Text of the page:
Harrison, Sweeting win at Legg Mason Tennis Classic; Gonzalez withdraws
WASHINGTON (AP) - For quite some time, U.S. tennis fans have wondered when the next top American man would emerge. Two players who hope to fill those shoes - Ryan Harrison and Ryan Sweeting - won first-round matches Tuesday at the Legg Mason Tennis Classic.
The 19-year-old Harrison extended his strong showing on the U.S. summer hard-court circuit by overcoming 10 double-faults to beat Mischa Zverev of Germany 6-4, 1-6, 6-1. Sweeting, who turned 24 a little more than two weeks ago, defeated Alex Bogomolov Jr. 6-2, 6-4 in an all-American matchup.
They'll get much tougher tests in the next round. Harrison will face No. 3-seeded Viktor Troicki of Serbia, while Sweeting takes on top-seeded Gael Monfils of France.
"I've never played him before, but obviously I've seen a lot of his matches, and I know what he's about. He's one of the most talented guys on the tour; definitely the fastest person I've ever seen - in most sports," Sweeting said.
"I'm going to have to try and finish points at the net," Sweeting explained, "because if I just stay back, then he's just going to run for days and make me look like an idiot."
In other matches Tuesday, Tommy Haas beat late fill-in Amer Delic 6-2, 6-3, Flavio Cipolla defeated Marsel Ilhan 7-5, 6-0, and Michael Berrer eliminated Paolo Lorenzi 7-5, 6-1.
Delic lost in qualifying but got a spot in the main draw when 2007 Australian Open runner-up Fernando Gonzalez withdrew from the tournament, citing a bad knee, a couple of hours before he was to play Haas.
"There was a little bit of an adjustment," said Haas, once ranked as high as No. 2 but now 576th as he works his way back from right hip surgery.
"I don't really know still exactly where I'm at with my game," said Haas, who spoke about trying to decide whether he wants to extend his career for another six months or two years.
Sweeting is ranked 66th this week, one spot below his career high, which he reached in May, a month after winning his first ATP title at Houston on clay.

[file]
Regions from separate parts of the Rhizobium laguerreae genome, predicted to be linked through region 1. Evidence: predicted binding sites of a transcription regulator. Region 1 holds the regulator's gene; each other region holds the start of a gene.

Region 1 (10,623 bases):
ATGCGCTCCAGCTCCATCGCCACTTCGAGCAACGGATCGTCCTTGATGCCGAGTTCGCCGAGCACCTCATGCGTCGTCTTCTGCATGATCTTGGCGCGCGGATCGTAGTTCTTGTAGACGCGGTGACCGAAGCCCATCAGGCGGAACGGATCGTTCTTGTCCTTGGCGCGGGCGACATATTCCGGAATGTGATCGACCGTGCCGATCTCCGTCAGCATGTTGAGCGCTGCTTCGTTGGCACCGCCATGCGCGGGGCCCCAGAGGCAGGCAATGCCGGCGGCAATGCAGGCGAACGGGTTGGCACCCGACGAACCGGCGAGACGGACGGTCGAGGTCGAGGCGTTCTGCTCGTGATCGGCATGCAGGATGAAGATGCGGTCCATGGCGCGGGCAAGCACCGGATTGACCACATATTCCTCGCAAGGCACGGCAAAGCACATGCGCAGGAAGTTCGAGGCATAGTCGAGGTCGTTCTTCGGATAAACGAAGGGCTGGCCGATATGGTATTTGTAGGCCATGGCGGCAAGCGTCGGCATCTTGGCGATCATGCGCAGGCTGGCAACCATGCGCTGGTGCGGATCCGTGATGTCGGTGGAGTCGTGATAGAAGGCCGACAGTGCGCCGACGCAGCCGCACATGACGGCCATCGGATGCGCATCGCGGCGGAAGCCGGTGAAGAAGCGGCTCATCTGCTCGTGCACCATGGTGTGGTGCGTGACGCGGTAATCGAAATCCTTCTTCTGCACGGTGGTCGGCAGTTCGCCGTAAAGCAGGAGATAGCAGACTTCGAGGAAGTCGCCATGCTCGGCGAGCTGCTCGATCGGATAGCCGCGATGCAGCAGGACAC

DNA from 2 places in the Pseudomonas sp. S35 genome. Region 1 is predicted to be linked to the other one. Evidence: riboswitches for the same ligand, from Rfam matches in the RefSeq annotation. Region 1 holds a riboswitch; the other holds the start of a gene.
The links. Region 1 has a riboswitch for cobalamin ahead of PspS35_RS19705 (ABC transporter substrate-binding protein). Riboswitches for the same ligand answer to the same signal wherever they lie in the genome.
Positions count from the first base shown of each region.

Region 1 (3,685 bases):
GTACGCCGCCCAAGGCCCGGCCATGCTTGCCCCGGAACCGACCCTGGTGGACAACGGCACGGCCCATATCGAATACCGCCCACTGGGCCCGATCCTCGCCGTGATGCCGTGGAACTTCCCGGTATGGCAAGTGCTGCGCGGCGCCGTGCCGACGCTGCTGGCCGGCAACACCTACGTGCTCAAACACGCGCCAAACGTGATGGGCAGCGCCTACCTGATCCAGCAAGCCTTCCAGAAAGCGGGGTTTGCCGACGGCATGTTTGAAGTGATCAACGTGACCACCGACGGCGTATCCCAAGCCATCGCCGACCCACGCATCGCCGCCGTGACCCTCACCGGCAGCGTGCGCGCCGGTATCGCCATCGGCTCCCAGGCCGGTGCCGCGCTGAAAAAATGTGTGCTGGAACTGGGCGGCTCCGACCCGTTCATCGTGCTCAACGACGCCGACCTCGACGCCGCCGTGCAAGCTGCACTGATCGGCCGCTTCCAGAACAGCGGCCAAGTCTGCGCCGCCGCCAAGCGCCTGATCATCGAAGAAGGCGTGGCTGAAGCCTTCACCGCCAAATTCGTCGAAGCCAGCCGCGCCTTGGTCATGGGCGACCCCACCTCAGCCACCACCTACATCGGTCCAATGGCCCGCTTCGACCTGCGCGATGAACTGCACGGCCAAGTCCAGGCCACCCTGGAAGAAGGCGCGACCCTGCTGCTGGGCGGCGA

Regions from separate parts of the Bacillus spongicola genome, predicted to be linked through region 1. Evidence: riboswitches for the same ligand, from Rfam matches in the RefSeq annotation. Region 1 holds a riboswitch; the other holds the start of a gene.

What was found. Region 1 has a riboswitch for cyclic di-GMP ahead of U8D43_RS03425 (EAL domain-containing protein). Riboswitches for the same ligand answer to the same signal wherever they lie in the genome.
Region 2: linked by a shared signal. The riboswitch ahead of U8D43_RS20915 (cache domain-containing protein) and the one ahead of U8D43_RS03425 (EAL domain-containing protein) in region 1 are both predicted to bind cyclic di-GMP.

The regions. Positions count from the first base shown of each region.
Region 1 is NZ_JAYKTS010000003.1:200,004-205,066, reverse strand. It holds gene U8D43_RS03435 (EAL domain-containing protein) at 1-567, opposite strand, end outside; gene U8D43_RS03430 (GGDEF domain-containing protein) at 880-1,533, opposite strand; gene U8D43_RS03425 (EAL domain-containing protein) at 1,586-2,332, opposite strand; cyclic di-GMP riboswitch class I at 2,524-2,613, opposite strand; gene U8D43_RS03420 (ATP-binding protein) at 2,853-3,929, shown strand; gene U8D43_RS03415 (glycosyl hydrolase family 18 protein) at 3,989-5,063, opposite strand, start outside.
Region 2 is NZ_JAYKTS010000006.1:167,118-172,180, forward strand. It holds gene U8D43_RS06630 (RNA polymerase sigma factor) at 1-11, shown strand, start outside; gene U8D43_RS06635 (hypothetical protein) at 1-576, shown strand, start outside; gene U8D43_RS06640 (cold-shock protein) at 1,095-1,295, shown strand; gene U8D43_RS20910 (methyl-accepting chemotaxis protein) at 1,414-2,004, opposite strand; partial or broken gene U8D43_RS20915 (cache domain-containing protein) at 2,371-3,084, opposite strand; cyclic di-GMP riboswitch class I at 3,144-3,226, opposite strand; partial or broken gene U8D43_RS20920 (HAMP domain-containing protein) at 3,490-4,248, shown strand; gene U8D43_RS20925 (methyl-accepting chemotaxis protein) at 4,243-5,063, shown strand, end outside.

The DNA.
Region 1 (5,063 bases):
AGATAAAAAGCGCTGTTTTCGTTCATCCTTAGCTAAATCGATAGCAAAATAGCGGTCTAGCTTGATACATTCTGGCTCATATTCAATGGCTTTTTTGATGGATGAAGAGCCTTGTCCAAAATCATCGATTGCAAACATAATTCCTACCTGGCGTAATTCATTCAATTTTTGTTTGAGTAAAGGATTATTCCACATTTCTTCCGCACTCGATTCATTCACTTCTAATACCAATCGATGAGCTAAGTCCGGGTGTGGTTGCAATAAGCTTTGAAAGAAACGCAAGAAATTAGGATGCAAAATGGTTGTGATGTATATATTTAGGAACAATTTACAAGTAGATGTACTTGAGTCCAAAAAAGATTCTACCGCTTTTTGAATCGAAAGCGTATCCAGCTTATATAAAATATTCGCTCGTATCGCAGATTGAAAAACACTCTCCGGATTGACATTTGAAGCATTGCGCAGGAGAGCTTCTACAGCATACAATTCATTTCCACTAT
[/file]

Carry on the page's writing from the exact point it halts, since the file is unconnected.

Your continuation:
Harrison, meanwhile, reached the semifinals at his past two tournaments, in Atlanta and Los Angeles, to lift his ranking to a career-best 82nd.
He began playing tennis at 2, and was able to hit the ball over the net by the age of 3 - and, Harrison noted, his family has the home video to prove it.
Harrison is supremely confident, on the court and off. When he was asked Tuesday where he envisions himself in two or three years, Harrison paused every so briefly before answering: "Grand Slam champion. Multiple Grand Slam champion."
No American man has won a major title since Andy Roddick at the 2003 U.S. Open, a 31-tournament drought that's the country's longest.
"We hear what people say about Americans, and us being lazy," Harrison said, then added that the current crop of up-and-comers such as himself and Sweeting are "proving that's not true."
Against the 115th-ranked Zverev, Harrison closed the first set by breaking serve with a running forehand passing winner down the line. After hitting the shot, Harrison stumbled and fell to the court; when he sat in his changeover chair, he flexed and shook his right hand.
He slumped in the second set, getting broken in the opening game when he sailed a forehand long. "It just got away from me really quickly," Harrison said, "and I started getting physically drained."
Quickly enough, though, he turned the momentum back his way in the third set, taking a 4-0 lead. "I was really happy with the way my body responded in the third set," said Harrison, who travels with a personal trainer.